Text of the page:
However, what is not readily apparent in “the best” narrative is the underlying gender bias and gender stereotypes that affect how leadership is valued, perceived, and evaluated.
Stereotypes and gender bias are inherent in constructing and reinforcing what a real leader ‘looks like’ and ‘does.’ For example, what it means and has meant historically “to coach”—being assertive and in control, aggressive, ambitious, confident, competitive, powerful, dominant, forceful, self-reliant and individualistic—are characteristics typically associated with men and masculinity. This identity of the ideal/best coach is reinforced by society and the media, where coaches are constructed and held up as heroes and the male coach is a symbol and ultimate expression of the idealized form of masculine character.
Therefore when ADs state they want “the best” coach, this statement automatically privileges and favors male coaches over women, whether intended or not. However, “the best” might also be a coded way ADs can talk about hiring women without
putting themselves or the institution at risk for gender-based discrimination litigation by male applicants.
Clearly, a complex set of conscious and unconscious inferences are contained within persistent and common “hire the best” narratives among college Athletics Directors. The pervasive “best” narrative illuminates the need for bias training and awareness that bias has a potential impact on the perception, recruitment, evaluation and hiring (and firing) of women coaches.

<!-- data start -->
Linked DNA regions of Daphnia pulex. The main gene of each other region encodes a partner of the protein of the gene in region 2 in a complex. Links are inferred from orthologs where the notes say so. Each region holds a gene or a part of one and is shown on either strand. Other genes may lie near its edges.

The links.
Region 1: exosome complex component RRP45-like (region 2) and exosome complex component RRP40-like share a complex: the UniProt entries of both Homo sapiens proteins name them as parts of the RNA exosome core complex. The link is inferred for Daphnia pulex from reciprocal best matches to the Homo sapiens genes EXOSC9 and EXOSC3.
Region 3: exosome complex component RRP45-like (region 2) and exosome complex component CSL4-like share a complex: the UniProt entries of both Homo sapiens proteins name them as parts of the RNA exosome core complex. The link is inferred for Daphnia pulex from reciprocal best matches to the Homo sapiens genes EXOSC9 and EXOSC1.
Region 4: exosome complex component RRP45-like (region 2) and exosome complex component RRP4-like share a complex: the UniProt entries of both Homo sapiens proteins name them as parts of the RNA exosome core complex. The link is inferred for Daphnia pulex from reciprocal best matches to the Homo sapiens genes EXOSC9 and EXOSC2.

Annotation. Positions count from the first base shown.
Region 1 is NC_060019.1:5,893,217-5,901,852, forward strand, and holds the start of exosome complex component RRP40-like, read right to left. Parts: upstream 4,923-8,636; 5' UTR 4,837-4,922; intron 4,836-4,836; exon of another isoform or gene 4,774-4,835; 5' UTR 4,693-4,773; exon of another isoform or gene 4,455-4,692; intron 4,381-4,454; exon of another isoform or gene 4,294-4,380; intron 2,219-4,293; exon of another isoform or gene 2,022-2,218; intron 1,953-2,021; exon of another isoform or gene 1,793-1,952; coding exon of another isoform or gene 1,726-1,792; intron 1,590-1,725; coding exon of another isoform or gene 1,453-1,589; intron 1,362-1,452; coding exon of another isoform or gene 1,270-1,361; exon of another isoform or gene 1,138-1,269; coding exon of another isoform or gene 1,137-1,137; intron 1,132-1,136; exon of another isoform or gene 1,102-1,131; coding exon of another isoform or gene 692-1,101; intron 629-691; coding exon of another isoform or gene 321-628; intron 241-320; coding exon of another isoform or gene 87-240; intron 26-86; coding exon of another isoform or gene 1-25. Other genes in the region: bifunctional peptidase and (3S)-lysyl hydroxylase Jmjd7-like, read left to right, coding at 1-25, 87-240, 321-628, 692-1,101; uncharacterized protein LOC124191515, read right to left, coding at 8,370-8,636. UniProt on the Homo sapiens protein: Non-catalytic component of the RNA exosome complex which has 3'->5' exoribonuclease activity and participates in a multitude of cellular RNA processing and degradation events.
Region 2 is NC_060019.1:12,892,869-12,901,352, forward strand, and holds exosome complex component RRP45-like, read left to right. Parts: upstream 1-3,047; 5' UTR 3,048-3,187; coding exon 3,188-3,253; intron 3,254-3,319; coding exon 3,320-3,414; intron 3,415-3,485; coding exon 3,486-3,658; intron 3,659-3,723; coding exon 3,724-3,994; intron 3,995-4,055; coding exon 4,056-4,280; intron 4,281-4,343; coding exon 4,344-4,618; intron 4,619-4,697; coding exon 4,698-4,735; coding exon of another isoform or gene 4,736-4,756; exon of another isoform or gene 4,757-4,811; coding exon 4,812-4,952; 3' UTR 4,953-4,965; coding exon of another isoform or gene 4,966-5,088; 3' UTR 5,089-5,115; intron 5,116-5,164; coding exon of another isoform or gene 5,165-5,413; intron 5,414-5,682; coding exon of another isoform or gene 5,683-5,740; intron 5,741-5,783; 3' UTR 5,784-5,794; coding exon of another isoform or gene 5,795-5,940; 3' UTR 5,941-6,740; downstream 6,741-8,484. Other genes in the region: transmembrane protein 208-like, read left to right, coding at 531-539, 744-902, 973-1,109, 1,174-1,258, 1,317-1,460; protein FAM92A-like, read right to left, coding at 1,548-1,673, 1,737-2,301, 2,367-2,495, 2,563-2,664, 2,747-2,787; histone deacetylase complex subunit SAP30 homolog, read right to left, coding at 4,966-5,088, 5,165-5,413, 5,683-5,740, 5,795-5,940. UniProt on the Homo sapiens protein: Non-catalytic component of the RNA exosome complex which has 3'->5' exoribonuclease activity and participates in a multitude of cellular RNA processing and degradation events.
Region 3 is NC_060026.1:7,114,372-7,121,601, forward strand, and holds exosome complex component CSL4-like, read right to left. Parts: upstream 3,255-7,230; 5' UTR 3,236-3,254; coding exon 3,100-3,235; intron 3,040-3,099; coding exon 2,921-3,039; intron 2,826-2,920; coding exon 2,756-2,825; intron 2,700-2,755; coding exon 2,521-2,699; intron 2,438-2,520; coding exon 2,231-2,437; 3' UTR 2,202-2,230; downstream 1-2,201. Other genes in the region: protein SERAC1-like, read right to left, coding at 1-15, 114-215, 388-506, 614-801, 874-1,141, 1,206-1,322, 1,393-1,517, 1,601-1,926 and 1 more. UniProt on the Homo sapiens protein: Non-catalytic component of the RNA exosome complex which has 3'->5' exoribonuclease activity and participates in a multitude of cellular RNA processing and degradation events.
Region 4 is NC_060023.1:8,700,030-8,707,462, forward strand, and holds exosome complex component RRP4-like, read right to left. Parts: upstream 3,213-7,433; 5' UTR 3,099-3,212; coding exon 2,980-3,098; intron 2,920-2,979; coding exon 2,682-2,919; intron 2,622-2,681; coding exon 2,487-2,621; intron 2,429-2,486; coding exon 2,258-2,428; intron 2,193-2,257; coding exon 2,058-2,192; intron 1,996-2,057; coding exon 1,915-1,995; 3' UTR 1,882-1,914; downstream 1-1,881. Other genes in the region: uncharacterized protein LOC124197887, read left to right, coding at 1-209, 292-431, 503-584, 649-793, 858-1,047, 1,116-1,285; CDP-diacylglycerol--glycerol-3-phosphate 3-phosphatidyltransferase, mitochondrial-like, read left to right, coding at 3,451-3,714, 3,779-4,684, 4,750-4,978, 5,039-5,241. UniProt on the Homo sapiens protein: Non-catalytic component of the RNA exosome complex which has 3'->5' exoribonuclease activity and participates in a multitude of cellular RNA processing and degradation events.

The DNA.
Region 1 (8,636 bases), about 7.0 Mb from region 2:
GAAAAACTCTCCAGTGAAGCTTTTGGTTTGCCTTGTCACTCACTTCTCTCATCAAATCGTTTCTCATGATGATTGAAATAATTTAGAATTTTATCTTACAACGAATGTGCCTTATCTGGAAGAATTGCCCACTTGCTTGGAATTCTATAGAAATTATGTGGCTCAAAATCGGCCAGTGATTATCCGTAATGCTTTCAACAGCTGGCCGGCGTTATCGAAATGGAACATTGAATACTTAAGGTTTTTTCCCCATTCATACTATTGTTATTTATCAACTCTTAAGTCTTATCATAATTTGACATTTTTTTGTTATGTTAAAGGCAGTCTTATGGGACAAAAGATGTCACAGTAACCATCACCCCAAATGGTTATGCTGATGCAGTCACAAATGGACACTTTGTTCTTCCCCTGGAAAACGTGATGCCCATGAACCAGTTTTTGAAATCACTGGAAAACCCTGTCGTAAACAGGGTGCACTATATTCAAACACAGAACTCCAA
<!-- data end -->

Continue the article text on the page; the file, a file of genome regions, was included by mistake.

I recently sat down the WCCO TV’s David McCoy to discuss the Women in College Coaching Report Card, false narratives about women coaches, and why women coaches matter. View our discussion here. View my 5 part blog series on false narratives here.
Happy International Women’s Day 2018!
This is the fifth part of my Changing the Narrative for Women Sport Coaches blog series.
This one will be brief! I often hear that “women don’t want to move their families” as a reason why there are fewer female head coaches. To my knowledge, and I will stand corrected, there is NO empirical data to support this assumption.
Are women less likely to move their families than men? Maybe. Maybe Not.
This is why it matters. When this narrative is repeated over and over, it becomes truth and then in turn it begins to affect how women are evaluated, perceived and interacted with in the recruiting and hiring process.
- Will an AD spend as much time and effort recruiting a mother-coach if he/she believes the woman will not, or doesn’t want to, move her family?
- Will an AD interact differently with a male candidate who is perceived to be more eager to move than a female candidate (because the “not moving” narrative is taken as fact)?
- Does an AD not actively recruit ALL parent-coaches (mothers AND fathers), compared to coaches without children?
There are many questions, and very little data about this particular narrative. While data is collected, I hope that it will be put to rest until it is proven or refuted.